8/11. Kainaliu. Mauka Kona.
I am, however, a long way from home. I was raised in Hilo and the majority of my family still lives there, but I haven’t spent more than five straight days on this island in close to twenty years. No good reason for that: Life, as they say, just got in the way. But lately I’ve been feeling the Big Island slip away from me—it’s becoming the place I grew up in rather than the place I call home, and it’s been undergoing a lot of change in recent years. I guess I’m hoping that, by tooling around on a motorcycle and talking story with the people I meet, I might somehow reconnect with the place.
First stop Kainaliu, where Jerry Tracy is looking for a few good men—at least one of whom can look reasonably hot in fishnet stockings. Jerry’s the director of the Aloha Performing Arts Company, a nonprofit theater troupe that, in various incarnations, has been staging plays in and around Kainaliu town since the late 1980s. In a few days, he will oversee APAC’s twelfth annual Original Play Festival—a three-day series of never-before-seen works by local playwrights. Then it’s back-to-back productions of the Rocky Horror Show and Joseph and the Amazing Technicolor Dreamcoat ... that is, respectively, the star-crossed tale of a cross-dressing alien and a musical rendition of the Bible’s Joseph of Canaan story. This would be an ambitious line-up in any city, but it’s all the more remarkable in a town of population 1,467 (give or take), where there are more residents over the age of sixty-five than there are between eighteen and thirty.
“For Rocky we need a muscular young man. For Joseph, we need thirteen men—god help us!” says Jerry with a hearty laugh, his resonant voice sounding a bit like Alan Rickman (oh, you know: Harry Potter’s Professor Snape). He looks a bit like the man, too—similar nose, perhaps.
This eighteen-to-thirty arid zone isn’t really a new phenomenon in the Islands. A great many kids grow up, graduate from high school (or not) and, for a variety of reasons, take off. Economics, higher ed, big-fish-in-a-small-pond angst ... some combination of these factors caused virtually everyone I grew up with to leave the Islands. Our long-term trajectories have generally followed one of two paths: Some return, drops roots and start the cycle again; others buzz back through on rented Harleys.
In recent years, calm little Kainaliu has found itself surrounded by growth. The town sits near the border of the North and South Kona districts, and the last twenty years have seen a huge influx of new residents. The population of South Kona has risen more than 45 percent in the last twenty years; in North Kona, which includes Kailua town, it has more than doubled; in South Kohala, the next district beyond North Kona, it has tripled. Add to this an average daily population of 18,000 visitors in the Kona region, and you begin to see the town in a new light. Formerly abandoned storefronts are now brightly painted galleries and boutiques, which rub awnings with such stalwart local institutions as Oshima’s Drug Store (est. 1926). Aloha Theater, built in 1932 to entertain plantation workers, continues to serve as both landmark and town hub: It’s the first thing one sees when driving in from the Kailua direction; home not only to the majority of APAC’s productions but also to an eclectic mix of films and concert performances and a pretty good café.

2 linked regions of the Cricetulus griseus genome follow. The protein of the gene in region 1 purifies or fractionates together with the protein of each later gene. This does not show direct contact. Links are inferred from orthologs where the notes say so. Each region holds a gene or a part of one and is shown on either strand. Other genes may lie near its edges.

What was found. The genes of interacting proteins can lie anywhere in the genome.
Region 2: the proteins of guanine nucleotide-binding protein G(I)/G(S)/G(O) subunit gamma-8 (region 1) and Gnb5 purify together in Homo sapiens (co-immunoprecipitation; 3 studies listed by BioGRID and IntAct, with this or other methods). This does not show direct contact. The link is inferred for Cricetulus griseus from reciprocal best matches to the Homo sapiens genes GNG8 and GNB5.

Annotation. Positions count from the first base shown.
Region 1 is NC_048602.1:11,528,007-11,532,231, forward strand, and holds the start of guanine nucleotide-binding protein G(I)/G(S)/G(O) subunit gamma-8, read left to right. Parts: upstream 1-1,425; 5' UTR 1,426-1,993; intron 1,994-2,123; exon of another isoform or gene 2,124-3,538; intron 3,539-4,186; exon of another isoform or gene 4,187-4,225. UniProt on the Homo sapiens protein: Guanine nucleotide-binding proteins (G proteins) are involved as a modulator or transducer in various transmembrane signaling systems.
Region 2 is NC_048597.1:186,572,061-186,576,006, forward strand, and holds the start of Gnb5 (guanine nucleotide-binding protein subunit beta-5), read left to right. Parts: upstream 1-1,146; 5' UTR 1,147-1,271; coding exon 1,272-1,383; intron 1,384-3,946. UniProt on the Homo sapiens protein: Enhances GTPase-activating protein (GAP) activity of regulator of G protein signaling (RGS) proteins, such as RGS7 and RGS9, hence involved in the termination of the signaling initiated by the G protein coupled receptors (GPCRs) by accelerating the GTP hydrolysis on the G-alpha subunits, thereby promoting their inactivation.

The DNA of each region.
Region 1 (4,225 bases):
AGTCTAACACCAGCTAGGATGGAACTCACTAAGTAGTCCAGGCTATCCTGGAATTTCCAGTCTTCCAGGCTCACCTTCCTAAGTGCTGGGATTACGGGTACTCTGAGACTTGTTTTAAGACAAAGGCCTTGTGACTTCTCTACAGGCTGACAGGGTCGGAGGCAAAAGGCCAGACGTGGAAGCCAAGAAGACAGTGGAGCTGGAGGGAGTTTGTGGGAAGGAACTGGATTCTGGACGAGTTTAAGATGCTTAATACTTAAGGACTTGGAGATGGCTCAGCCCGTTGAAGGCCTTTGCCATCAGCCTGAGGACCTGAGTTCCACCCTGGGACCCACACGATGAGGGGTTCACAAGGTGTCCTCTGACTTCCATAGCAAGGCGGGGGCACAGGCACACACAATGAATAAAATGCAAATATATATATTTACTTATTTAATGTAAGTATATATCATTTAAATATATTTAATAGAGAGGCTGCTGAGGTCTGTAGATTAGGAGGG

Talking to Jerry, it’s easy to see how the joys and challenges of staging live theater in a small town parallel what’s going on just outside APAC’s second-story rehearsal space.
“It’s interesting how other parts of the culture have forced us to change,” says Jerry with a sigh. “As one small example, we used to have Bargain Thursdays, a discount if you came on a weeknight. But now Friday is the cheaper night, because it’s the absolute worst day for traffic—they call it the ‘Kainaliu Crawl.’”
Still, he says, APAC is lucky to make a go of it here. “Coming from the Outback, as it were, this company actually has a very urban feel to it”—and here he bursts into that full, Rickman-esque laugh—“it’s not men in tights, but men in fishnets.”